Lung cancer is the single greatest cause of death from malignancy in both men and women in the US, exceeding that of the next three combined leading ncers (prostate, colon and breast cancer). Although smoking cessation is a key to lung cancer prevention, it remains a challenge. Finding effective preventive and treatment strategies for lung cancer are desperately needed. Cyclooygenase-2 (COX-2), a key mediator of inflammation, is an important target for lung cancer therapy and prevention because approximately 70% of lung adenocarcinomas have overexpression of COX-2 and regular use of aspirin and other NSAIDs is associated with a reduced risk of developing lung cancer in animal models and smokers. Regardless of the cardiac toxicity of selective COX-2 inhibitors, a growing body of evidence supports the etiological impact of COX-2 in lung cancer. Fish oil represents an attractive series of n-3 fatty acids (eicosapentaenoic (EPA) and docosahexaenoic (DHA) acids) that modulate COX-2 activity while having beneficial cardiovascular effects. The strong link between COX-2 and fish oil-induced chemoprevention has been strengthen by recent findings of high consumption of long chain n-3 fatty acids lowering their risk of prostate cancer and this protective effect being more pronounced in men carrying a particular COX-2 variant. The ultimate goal of this proposal is to define the optimal dose of EPA and relevant fish oil products to maximize the chemopreventive effects of fish oil against human lung cancer and to identify an appropriate molecular target of fish oil for prevention of lung cancer. We will determine the chemopreventive role of EPA and fish oils using a urethane- induced mouse lung cancer model with and without expression of COX-2, as well as the K-ras mutation mouse lung model. We will also evaluate the molecular mechanisms associated with EPA-induced tumor growth suppression by studying the biological effects of PGE2 and the EPA metabolite PGE3 in premalignant and lung cancer cells and their interaction with PGE2 receptors. The critical role of EPA-derived PGE3 in lung cancer prevention using the urethane-induced mouse lung cancer model with or without expression of EP receptor, particularly EP2 and EP4 receptors, will be further studied. This proposal intends to define a novel targeted natural chemopreventive agent against lung cancer.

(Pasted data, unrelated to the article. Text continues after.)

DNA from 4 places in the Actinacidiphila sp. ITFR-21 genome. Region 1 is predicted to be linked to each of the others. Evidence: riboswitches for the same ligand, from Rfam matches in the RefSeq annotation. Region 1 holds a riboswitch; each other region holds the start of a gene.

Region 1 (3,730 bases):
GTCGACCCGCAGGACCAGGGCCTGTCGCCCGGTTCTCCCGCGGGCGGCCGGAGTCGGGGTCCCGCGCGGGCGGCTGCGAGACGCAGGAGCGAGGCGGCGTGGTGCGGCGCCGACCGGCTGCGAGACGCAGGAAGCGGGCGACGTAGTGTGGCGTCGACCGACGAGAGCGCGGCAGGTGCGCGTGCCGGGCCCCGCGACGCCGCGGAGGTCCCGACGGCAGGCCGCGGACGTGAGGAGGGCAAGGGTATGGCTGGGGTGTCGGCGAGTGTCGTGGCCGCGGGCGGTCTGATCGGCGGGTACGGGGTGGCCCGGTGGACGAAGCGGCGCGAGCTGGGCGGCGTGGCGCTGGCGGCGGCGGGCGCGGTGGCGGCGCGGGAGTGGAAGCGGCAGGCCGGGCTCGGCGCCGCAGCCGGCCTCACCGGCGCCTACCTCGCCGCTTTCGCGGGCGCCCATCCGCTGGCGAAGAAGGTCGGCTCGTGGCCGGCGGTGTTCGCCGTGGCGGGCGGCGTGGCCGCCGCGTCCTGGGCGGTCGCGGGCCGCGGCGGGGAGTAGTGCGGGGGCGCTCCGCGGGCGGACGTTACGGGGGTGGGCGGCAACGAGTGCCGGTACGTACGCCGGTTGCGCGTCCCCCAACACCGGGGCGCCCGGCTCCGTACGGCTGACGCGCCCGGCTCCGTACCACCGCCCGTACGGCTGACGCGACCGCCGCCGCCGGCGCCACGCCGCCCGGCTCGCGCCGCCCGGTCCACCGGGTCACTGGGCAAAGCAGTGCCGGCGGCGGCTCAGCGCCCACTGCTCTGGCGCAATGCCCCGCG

Public Health Relevance

The proposed research involves studies of fish oil-derived eicosapentaenoic acid (EPA) and pharmaceutical grade FDA approved fish oil product, which we hypothesize to be very effective for prevention of lung cancer development. Initial promising work using an in vivo mouse lung carcinogenesis model, which mimics the development of human adenocarcinoma, will be expanded to further identify the specific mechanisms of action of fish oil-derived n-3 fatty acids in lung cancer prevention. Given that fish oil has been widely accepted by US population as safe and has shown promise in inflammatory and cardiac diseases as well as possessing anticancer activity, the results from these studies will determine if sufficient promising data can be obtained to warrant clinical evaluation of this particular dietary supplement in high risk targeted populations with the goal of delaying or preventing the onset of lung cancer in this particular population.

National Institute of Health (NIH)
National Cancer Institute (NCI)
Research Project (R01)
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Chemo/Dietary Prevention Study Section (CDP)
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Kim, Young S
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University of Texas MD Anderson Cancer Center
Internal Medicine/Medicine
Other Domestic Higher Education
United States
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Pirman, David A; Efuet, Ekem; Ding, Xiao-Ping et al. (2013) Changes in cancer cell metabolism revealed by direct sample analysis with MALDI mass spectrometry. PLoS One 8:e61379